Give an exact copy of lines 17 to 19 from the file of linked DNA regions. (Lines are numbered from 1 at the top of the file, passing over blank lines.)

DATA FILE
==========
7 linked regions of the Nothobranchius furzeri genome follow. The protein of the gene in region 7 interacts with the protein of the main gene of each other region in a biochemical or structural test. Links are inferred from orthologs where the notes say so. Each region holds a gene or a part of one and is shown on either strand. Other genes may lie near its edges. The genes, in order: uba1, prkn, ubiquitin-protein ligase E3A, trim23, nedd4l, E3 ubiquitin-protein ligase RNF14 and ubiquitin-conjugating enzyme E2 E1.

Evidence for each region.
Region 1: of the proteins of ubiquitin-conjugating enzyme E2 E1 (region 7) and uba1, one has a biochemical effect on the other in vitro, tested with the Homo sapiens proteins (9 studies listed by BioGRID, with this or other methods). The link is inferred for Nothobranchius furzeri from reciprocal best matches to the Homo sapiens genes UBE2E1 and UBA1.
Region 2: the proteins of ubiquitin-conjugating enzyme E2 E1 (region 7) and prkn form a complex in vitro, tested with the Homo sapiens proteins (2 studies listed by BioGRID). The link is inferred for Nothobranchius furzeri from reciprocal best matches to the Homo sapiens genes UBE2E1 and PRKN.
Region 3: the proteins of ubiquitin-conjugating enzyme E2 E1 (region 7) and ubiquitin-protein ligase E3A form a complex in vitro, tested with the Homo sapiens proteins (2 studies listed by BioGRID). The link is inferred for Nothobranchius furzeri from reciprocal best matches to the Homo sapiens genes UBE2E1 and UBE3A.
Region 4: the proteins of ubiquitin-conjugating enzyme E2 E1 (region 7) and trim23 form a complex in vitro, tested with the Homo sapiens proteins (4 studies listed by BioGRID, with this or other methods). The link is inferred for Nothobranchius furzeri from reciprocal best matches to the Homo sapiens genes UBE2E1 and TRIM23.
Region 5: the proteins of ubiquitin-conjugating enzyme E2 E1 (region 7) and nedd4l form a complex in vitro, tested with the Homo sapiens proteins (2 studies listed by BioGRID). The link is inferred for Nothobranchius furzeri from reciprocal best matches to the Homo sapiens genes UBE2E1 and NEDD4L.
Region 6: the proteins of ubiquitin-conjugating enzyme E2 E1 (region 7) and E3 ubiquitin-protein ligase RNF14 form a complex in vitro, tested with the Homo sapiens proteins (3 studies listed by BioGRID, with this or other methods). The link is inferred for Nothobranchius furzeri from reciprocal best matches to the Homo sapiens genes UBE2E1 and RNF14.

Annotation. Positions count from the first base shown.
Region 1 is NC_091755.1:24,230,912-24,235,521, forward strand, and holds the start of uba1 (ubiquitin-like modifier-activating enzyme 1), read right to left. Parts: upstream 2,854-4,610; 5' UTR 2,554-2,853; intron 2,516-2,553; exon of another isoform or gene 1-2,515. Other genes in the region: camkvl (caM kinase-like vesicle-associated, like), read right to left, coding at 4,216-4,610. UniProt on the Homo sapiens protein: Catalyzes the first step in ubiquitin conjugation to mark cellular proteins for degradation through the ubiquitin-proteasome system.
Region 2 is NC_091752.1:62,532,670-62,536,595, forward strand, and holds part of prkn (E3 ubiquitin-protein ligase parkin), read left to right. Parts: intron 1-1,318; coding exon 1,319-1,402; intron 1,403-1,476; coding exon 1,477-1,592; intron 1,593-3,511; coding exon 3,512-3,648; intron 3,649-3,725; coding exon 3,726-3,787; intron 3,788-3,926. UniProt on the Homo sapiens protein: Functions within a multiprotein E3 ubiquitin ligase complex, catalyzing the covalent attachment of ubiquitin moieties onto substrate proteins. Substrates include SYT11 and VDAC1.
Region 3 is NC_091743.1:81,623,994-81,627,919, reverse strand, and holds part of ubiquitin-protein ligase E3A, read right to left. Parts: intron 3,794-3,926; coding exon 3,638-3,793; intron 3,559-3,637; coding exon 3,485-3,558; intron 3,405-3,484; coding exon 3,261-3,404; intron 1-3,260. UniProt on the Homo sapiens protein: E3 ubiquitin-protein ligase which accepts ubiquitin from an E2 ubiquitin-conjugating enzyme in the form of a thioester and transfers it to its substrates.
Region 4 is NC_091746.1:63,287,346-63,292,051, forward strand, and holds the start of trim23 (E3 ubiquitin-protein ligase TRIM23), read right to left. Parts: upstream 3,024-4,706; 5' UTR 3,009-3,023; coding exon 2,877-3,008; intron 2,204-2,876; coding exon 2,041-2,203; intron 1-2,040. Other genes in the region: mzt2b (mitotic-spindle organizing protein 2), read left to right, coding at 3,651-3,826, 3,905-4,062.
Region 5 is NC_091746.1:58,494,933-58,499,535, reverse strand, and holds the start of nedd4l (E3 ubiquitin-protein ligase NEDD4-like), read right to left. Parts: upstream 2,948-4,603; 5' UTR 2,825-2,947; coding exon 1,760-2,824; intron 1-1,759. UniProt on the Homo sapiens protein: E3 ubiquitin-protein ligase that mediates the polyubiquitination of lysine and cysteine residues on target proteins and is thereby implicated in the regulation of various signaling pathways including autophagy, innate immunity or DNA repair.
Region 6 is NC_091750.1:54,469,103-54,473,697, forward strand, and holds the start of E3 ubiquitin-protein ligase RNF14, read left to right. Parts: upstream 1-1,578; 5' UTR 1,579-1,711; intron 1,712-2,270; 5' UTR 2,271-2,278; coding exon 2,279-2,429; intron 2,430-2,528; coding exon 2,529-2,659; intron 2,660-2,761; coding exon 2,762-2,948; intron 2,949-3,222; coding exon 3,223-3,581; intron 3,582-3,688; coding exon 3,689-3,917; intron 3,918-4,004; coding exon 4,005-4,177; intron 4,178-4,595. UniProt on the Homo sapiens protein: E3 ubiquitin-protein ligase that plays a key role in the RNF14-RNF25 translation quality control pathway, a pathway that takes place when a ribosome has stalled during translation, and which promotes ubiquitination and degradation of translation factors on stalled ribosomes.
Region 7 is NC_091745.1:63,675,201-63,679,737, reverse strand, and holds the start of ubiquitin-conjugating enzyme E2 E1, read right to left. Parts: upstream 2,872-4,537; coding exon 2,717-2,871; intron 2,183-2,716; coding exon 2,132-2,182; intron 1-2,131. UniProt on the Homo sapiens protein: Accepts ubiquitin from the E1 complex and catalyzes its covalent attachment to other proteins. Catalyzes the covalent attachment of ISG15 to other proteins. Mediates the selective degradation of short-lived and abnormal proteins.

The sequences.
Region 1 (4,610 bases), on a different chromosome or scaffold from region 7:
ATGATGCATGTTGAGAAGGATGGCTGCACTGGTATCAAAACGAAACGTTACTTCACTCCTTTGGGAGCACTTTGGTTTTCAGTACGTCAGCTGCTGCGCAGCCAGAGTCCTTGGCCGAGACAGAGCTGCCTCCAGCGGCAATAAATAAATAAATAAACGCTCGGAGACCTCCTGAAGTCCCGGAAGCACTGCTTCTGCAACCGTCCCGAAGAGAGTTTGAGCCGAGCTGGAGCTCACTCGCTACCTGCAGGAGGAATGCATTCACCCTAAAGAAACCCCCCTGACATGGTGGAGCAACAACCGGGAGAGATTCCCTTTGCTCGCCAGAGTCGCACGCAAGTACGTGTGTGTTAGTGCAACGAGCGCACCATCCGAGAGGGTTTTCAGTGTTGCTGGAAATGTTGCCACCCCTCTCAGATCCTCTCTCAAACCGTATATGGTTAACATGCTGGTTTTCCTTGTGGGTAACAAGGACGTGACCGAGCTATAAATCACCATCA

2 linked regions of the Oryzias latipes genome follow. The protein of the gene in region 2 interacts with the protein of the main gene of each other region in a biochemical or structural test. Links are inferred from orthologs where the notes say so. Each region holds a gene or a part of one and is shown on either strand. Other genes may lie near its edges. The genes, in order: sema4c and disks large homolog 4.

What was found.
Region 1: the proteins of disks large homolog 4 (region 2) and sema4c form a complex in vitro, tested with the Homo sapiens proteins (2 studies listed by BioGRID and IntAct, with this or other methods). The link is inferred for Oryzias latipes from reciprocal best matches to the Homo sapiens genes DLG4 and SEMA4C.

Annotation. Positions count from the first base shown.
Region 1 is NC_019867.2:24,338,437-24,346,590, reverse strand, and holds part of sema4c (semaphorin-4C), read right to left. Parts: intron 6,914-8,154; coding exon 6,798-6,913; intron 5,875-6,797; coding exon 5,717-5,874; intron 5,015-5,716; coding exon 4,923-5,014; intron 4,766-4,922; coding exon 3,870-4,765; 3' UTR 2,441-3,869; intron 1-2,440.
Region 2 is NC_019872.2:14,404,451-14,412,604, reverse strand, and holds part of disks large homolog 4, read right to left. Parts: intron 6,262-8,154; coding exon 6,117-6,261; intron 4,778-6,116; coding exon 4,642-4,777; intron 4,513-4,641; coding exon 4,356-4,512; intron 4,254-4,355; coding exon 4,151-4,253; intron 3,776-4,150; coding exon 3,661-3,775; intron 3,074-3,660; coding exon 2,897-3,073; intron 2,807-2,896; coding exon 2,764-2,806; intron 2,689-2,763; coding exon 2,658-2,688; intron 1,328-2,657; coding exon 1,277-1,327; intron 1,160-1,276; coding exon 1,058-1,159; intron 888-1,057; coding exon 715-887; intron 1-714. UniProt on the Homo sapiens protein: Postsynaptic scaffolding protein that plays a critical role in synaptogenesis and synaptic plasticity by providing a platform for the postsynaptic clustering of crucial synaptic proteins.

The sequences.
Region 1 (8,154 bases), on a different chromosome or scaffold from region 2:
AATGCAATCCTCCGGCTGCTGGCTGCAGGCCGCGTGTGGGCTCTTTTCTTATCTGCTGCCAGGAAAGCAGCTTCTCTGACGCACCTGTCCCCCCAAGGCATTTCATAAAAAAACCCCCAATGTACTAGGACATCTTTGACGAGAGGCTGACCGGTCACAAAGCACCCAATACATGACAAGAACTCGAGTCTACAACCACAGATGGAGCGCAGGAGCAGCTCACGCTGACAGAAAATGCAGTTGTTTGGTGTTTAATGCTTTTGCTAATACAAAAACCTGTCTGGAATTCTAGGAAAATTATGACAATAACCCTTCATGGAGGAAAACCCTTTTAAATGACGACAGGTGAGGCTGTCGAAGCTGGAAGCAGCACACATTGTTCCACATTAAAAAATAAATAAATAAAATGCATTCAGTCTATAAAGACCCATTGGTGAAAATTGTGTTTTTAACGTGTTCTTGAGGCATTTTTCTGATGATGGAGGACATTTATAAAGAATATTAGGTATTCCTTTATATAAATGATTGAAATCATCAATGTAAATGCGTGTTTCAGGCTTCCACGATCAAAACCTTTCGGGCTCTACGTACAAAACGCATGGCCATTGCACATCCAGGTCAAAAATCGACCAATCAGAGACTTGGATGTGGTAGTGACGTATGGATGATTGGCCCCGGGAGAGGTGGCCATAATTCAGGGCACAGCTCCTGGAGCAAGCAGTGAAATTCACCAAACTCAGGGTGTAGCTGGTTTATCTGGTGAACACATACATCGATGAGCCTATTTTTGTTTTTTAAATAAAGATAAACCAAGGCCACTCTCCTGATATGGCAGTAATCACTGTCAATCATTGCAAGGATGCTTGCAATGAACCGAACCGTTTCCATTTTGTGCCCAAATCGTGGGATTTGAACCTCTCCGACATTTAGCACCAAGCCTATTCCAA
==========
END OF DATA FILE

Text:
The sequences.
Region 1 (4,610 bases), on a different chromosome or scaffold from region 7:
ATGATGCATGTTGAGAAGGATGGCTGCACTGGTATCAAAACGAAACGTTACTTCACTCCTTTGGGAGCACTTTGGTTTTCAGTACGTCAGCTGCTGCGCAGCCAGAGTCCTTGGCCGAGACAGAGCTGCCTCCAGCGGCAATAAATAAATAAATAAACGCTCGGAGACCTCCTGAAGTCCCGGAAGCACTGCTTCTGCAACCGTCCCGAAGAGAGTTTGAGCCGAGCTGGAGCTCACTCGCTACCTGCAGGAGGAATGCATTCACCCTAAAGAAACCCCCCTGACATGGTGGAGCAACAACCGGGAGAGATTCCCTTTGCTCGCCAGAGTCGCACGCAAGTACGTGTGTGTTAGTGCAACGAGCGCACCATCCGAGAGGGTTTTCAGTGTTGCTGGAAATGTTGCCACCCCTCTCAGATCCTCTCTCAAACCGTATATGGTTAACATGCTGGTTTTCCTTGTGGGTAACAAGGACGTGACCGAGCTATAAATCACCATCA